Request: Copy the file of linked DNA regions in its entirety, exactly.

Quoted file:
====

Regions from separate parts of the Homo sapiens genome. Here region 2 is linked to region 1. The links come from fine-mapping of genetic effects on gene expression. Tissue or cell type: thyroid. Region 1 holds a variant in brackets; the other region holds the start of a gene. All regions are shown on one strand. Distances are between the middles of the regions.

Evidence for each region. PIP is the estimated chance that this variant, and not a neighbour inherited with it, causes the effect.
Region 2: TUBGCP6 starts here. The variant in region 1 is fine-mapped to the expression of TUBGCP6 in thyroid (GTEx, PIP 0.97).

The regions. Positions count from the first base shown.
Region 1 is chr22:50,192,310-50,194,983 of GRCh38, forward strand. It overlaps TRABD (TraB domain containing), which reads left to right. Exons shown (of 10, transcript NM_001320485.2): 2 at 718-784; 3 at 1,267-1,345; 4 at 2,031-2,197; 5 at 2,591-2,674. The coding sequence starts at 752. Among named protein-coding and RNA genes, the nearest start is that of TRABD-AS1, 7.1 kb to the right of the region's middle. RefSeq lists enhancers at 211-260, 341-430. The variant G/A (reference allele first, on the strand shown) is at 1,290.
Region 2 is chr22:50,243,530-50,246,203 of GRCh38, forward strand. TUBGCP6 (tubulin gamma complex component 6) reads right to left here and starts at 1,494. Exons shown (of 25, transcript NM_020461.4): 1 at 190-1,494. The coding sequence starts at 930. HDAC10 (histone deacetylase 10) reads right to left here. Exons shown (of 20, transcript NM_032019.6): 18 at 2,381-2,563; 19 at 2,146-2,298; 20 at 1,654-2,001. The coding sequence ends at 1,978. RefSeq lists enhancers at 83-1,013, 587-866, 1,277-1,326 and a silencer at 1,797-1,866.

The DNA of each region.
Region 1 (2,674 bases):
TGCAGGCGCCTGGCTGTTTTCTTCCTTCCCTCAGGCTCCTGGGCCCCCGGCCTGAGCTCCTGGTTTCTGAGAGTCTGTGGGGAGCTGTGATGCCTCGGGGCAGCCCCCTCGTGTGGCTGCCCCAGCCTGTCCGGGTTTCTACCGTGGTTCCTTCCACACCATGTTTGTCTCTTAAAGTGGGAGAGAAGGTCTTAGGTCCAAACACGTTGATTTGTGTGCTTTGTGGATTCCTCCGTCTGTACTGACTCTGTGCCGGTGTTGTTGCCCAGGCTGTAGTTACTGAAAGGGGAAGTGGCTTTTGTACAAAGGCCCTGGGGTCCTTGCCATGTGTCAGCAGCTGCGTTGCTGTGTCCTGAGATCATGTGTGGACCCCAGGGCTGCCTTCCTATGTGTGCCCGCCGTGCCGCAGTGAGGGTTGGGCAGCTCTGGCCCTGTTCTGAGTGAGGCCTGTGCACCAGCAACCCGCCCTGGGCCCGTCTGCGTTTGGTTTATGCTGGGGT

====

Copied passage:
Regions from separate parts of the Homo sapiens genome. Here region 2 is linked to region 1. The links come from fine-mapping of genetic effects on gene expression. Tissue or cell type: thyroid. Region 1 holds a variant in brackets; the other region holds the start of a gene. All regions are shown on one strand. Distances are between the middles of the regions.

Evidence for each region. PIP is the estimated chance that this variant, and not a neighbour inherited with it, causes the effect.
Region 2: TUBGCP6 starts here. The variant in region 1 is fine-mapped to the expression of TUBGCP6 in thyroid (GTEx, PIP 0.97).

The regions. Positions count from the first base shown.
Region 1 is chr22:50,192,310-50,194,983 of GRCh38, forward strand. It overlaps TRABD (TraB domain containing), which reads left to right. Exons shown (of 10, transcript NM_001320485.2): 2 at 718-784; 3 at 1,267-1,345; 4 at 2,031-2,197; 5 at 2,591-2,674. The coding sequence starts at 752. Among named protein-coding and RNA genes, the nearest start is that of TRABD-AS1, 7.1 kb to the right of the region's middle. RefSeq lists enhancers at 211-260, 341-430. The variant G/A (reference allele first, on the strand shown) is at 1,290.
Region 2 is chr22:50,243,530-50,246,203 of GRCh38, forward strand. TUBGCP6 (tubulin gamma complex component 6) reads right to left here and starts at 1,494. Exons shown (of 25, transcript NM_020461.4): 1 at 190-1,494. The coding sequence starts at 930. HDAC10 (histone deacetylase 10) reads right to left here. Exons shown (of 20, transcript NM_032019.6): 18 at 2,381-2,563; 19 at 2,146-2,298; 20 at 1,654-2,001. The coding sequence ends at 1,978. RefSeq lists enhancers at 83-1,013, 587-866, 1,277-1,326 and a silencer at 1,797-1,866.

The DNA of each region.
Region 1 (2,674 bases):
TGCAGGCGCCTGGCTGTTTTCTTCCTTCCCTCAGGCTCCTGGGCCCCCGGCCTGAGCTCCTGGTTTCTGAGAGTCTGTGGGGAGCTGTGATGCCTCGGGGCAGCCCCCTCGTGTGGCTGCCCCAGCCTGTCCGGGTTTCTACCGTGGTTCCTTCCACACCATGTTTGTCTCTTAAAGTGGGAGAGAAGGTCTTAGGTCCAAACACGTTGATTTGTGTGCTTTGTGGATTCCTCCGTCTGTACTGACTCTGTGCCGGTGTTGTTGCCCAGGCTGTAGTTACTGAAAGGGGAAGTGGCTTTTGTACAAAGGCCCTGGGGTCCTTGCCATGTGTCAGCAGCTGCGTTGCTGTGTCCTGAGATCATGTGTGGACCCCAGGGCTGCCTTCCTATGTGTGCCCGCCGTGCCGCAGTGAGGGTTGGGCAGCTCTGGCCCTGTTCTGAGTGAGGCCTGTGCACCAGCAACCCGCCCTGGGCCCGTCTGCGTTTGGTTTATGCTGGGGT